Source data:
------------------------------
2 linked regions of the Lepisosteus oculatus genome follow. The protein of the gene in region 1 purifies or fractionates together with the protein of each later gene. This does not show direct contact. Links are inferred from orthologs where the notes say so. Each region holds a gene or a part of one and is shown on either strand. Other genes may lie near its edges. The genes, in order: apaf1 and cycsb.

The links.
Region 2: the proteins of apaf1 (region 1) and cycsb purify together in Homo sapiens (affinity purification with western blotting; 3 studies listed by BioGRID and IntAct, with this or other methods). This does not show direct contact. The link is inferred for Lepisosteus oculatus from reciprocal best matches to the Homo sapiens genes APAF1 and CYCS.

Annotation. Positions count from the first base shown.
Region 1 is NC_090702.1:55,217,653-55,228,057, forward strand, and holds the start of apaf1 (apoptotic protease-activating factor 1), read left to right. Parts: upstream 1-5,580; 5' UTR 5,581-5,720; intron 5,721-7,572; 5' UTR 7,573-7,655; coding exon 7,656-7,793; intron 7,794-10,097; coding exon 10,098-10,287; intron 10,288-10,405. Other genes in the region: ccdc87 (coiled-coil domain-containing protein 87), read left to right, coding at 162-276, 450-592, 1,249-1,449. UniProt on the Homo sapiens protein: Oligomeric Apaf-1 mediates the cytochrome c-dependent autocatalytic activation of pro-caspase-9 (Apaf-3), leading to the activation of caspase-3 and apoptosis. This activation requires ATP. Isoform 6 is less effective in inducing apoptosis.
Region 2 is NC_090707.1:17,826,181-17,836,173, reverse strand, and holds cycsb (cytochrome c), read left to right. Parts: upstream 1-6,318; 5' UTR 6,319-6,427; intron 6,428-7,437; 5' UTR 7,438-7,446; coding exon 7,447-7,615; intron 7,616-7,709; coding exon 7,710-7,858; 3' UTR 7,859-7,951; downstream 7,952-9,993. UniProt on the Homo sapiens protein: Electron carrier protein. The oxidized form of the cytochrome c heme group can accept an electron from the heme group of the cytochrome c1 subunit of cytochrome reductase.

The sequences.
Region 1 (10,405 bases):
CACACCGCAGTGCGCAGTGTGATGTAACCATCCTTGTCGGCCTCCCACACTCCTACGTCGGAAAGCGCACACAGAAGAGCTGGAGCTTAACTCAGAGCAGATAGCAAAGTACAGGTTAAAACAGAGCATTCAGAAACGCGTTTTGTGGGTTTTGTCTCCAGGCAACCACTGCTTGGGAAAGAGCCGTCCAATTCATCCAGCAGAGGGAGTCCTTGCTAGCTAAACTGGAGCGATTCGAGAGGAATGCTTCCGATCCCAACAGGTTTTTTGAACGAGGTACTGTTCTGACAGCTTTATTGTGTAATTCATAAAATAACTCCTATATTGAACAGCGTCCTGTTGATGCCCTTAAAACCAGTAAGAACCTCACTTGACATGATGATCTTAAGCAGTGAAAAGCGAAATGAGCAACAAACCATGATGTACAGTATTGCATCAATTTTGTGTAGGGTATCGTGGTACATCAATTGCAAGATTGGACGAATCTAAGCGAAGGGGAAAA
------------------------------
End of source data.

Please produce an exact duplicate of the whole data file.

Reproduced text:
2 linked regions of the Lepisosteus oculatus genome follow. The protein of the gene in region 1 purifies or fractionates together with the protein of each later gene. This does not show direct contact. Links are inferred from orthologs where the notes say so. Each region holds a gene or a part of one and is shown on either strand. Other genes may lie near its edges. The genes, in order: apaf1 and cycsb.

The links.
Region 2: the proteins of apaf1 (region 1) and cycsb purify together in Homo sapiens (affinity purification with western blotting; 3 studies listed by BioGRID and IntAct, with this or other methods). This does not show direct contact. The link is inferred for Lepisosteus oculatus from reciprocal best matches to the Homo sapiens genes APAF1 and CYCS.

Annotation. Positions count from the first base shown.
Region 1 is NC_090702.1:55,217,653-55,228,057, forward strand, and holds the start of apaf1 (apoptotic protease-activating factor 1), read left to right. Parts: upstream 1-5,580; 5' UTR 5,581-5,720; intron 5,721-7,572; 5' UTR 7,573-7,655; coding exon 7,656-7,793; intron 7,794-10,097; coding exon 10,098-10,287; intron 10,288-10,405. Other genes in the region: ccdc87 (coiled-coil domain-containing protein 87), read left to right, coding at 162-276, 450-592, 1,249-1,449. UniProt on the Homo sapiens protein: Oligomeric Apaf-1 mediates the cytochrome c-dependent autocatalytic activation of pro-caspase-9 (Apaf-3), leading to the activation of caspase-3 and apoptosis. This activation requires ATP. Isoform 6 is less effective in inducing apoptosis.
Region 2 is NC_090707.1:17,826,181-17,836,173, reverse strand, and holds cycsb (cytochrome c), read left to right. Parts: upstream 1-6,318; 5' UTR 6,319-6,427; intron 6,428-7,437; 5' UTR 7,438-7,446; coding exon 7,447-7,615; intron 7,616-7,709; coding exon 7,710-7,858; 3' UTR 7,859-7,951; downstream 7,952-9,993. UniProt on the Homo sapiens protein: Electron carrier protein. The oxidized form of the cytochrome c heme group can accept an electron from the heme group of the cytochrome c1 subunit of cytochrome reductase.

The sequences.
Region 1 (10,405 bases):
CACACCGCAGTGCGCAGTGTGATGTAACCATCCTTGTCGGCCTCCCACACTCCTACGTCGGAAAGCGCACACAGAAGAGCTGGAGCTTAACTCAGAGCAGATAGCAAAGTACAGGTTAAAACAGAGCATTCAGAAACGCGTTTTGTGGGTTTTGTCTCCAGGCAACCACTGCTTGGGAAAGAGCCGTCCAATTCATCCAGCAGAGGGAGTCCTTGCTAGCTAAACTGGAGCGATTCGAGAGGAATGCTTCCGATCCCAACAGGTTTTTTGAACGAGGTACTGTTCTGACAGCTTTATTGTGTAATTCATAAAATAACTCCTATATTGAACAGCGTCCTGTTGATGCCCTTAAAACCAGTAAGAACCTCACTTGACATGATGATCTTAAGCAGTGAAAAGCGAAATGAGCAACAAACCATGATGTACAGTATTGCATCAATTTTGTGTAGGGTATCGTGGTACATCAATTGCAAGATTGGACGAATCTAAGCGAAGGGGAAAA